Tag Archives: Tamaulipas

Descendants of Don Juan Perez de Onate and Dona Osana Martinez de Gonzalez

I recently came across a book about the descendants of my 14th great grandparents Juan Perez de Onate and Osana Martinez. It is a 189 page book that was compiled by John D. Inclan. This book contains a wealth of information and I highly recommend that you try and get a hold of it since this book has greatly helped in my Genealogy research. Its a must get book specially if Juan and Osana are also your ancestors. The title of this book is “Descendants of Don Juan Perez de Onate and Dona Osana Martinez de Gonzalez - Nueva Galicia- Nuevo Leon- New Mexico- Tamaulipas- Texas- Zacatecas 1460- 2000″.

As you can see just by the title this book contain information on families that lived in Nueva Galicia, Nuevo Leon, New Mexico, Tamaulipas, Texas, and Zacatecas covering the time periods of 1460 to the 2000′s. Make sure and check out the links of where you can obtain this book since there is a link for it online.

Image of partial cover of book”Descendants of Don Juan Perez de Onate and Dona Osana Martinez de Gonzalez”:

Where to get a copy:

  • WorldCat.org - Find book in a library near you. Check Now.

Even though the online family tree is by the same author I am not one hundred percent sure that it contains the same information as the book.  I just hope that this book and online resource is of help to you.

Los Protocolos de la Villa de Nuestra Señora Santa Anna de Camargo 1762-1809

I found an excellent resource that with no doubt will become one of your favorites for your genealogy research. Throughout my genealogical research I had been coming across ancestors that settled and lived in Camargo since it’s founding. One of such ancestors was my 7th great grandfather Bartolome Trevino whom I only knew had dies in Camargo back in September 27, 1788. I had no other information for him or his wife until I came across the book written by Víctor M. Sáenz Ramírez titled “Los Protocolos de la Villa de Nuestra Señora Santa Anna de Camargo 1762-1809″.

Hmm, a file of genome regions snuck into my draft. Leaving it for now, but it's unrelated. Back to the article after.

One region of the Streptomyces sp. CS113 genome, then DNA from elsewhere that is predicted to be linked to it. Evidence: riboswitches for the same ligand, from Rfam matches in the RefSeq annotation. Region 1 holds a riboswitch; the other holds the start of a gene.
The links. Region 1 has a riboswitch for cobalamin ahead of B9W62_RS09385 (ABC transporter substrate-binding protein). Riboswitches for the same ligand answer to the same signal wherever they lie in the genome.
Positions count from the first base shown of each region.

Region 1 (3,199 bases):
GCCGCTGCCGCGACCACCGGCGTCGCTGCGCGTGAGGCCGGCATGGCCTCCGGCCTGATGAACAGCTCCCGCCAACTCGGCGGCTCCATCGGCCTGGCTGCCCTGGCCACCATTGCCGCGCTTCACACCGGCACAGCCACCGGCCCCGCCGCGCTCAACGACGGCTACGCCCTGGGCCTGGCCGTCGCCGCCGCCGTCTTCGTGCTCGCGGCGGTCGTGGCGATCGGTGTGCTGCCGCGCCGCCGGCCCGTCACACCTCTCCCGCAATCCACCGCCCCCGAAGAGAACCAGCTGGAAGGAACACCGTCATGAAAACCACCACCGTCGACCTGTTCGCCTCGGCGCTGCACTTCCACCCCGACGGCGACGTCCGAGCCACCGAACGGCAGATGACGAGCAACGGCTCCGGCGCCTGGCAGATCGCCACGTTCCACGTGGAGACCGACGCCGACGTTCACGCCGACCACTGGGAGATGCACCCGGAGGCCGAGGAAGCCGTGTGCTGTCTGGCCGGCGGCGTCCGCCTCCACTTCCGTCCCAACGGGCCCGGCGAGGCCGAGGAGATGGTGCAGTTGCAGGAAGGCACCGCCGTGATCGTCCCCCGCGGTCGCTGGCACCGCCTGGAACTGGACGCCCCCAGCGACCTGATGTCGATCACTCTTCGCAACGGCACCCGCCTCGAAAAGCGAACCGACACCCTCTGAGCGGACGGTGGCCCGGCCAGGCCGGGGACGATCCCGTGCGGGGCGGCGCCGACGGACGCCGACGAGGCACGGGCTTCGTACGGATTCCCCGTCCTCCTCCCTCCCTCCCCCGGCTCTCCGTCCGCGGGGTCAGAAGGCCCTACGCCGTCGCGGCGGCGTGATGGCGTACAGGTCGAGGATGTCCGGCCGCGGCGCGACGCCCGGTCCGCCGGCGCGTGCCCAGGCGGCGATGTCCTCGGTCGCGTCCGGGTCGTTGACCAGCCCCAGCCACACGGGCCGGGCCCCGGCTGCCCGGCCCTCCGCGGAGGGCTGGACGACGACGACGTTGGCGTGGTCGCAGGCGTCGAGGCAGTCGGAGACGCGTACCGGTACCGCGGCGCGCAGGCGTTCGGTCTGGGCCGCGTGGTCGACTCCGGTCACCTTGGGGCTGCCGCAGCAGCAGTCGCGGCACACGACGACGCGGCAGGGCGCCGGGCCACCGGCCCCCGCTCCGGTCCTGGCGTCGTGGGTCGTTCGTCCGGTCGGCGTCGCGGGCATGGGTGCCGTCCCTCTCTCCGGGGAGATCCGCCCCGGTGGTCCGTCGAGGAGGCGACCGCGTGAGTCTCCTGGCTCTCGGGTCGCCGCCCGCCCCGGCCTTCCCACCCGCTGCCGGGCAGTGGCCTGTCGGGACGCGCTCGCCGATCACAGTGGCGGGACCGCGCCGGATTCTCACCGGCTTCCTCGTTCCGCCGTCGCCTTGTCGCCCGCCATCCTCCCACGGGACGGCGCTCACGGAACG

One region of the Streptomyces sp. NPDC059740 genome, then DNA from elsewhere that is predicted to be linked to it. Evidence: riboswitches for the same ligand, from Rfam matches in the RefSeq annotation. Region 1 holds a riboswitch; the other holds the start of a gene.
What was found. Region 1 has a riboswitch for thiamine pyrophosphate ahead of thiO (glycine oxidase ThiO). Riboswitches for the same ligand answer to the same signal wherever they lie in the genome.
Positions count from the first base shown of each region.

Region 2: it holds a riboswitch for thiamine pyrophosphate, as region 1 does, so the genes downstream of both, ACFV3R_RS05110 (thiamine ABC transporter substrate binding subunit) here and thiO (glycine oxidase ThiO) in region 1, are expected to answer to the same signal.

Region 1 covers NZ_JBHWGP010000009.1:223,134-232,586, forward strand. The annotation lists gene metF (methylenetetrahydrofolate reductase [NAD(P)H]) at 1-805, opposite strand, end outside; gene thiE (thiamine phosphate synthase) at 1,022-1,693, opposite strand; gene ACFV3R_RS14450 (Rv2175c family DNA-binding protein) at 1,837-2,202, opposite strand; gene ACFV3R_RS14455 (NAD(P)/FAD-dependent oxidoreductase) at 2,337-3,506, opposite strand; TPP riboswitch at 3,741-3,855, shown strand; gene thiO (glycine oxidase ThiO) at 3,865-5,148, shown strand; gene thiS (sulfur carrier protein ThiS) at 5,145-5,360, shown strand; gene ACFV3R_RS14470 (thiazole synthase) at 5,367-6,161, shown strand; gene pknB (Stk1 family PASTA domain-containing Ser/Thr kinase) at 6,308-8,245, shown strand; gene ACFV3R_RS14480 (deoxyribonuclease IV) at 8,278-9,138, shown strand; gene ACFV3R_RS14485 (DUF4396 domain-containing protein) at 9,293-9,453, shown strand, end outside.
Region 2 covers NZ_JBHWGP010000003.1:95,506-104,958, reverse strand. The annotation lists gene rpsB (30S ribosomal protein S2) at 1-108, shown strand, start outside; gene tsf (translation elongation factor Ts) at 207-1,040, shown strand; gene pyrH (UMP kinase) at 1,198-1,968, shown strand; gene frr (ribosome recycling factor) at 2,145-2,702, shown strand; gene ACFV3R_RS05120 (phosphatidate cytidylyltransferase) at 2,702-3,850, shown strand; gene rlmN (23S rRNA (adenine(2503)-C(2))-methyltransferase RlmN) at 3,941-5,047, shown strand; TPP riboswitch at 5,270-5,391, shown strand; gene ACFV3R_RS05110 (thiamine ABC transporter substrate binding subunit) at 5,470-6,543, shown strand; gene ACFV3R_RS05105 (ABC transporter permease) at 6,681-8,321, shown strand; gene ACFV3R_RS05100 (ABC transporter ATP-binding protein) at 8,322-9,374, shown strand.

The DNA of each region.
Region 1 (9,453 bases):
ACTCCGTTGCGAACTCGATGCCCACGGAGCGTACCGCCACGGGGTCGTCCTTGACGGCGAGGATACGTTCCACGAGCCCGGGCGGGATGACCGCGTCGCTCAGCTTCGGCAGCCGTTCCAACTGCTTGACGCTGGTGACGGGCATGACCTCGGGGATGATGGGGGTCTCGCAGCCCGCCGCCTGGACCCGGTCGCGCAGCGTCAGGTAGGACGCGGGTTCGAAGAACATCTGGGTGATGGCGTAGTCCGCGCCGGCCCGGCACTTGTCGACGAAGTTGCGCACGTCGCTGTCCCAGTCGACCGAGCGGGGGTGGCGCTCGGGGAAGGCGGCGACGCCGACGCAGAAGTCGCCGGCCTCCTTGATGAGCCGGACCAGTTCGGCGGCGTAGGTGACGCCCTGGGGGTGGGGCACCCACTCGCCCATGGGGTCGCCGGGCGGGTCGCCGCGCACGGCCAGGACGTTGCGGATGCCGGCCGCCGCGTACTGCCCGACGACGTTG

This book is basically a transcription of the documents available at the archives of Camargo from 1762 to 1809. It contains sales of slaves, land, and testamentos (wills) among other documents. There is were I came across the 1788 testamento (will) for Bartolome Trevino. I discovered that he had had 2 prior marriages before he married my 7th great grand mother Anna Maria Garcia and after her he married once more. He listed all the wives and their previous marriages and all the children that he had. Not to mention Continue reading

Genealogical Resources for El Arcabuz, Tamaulipas, Mexico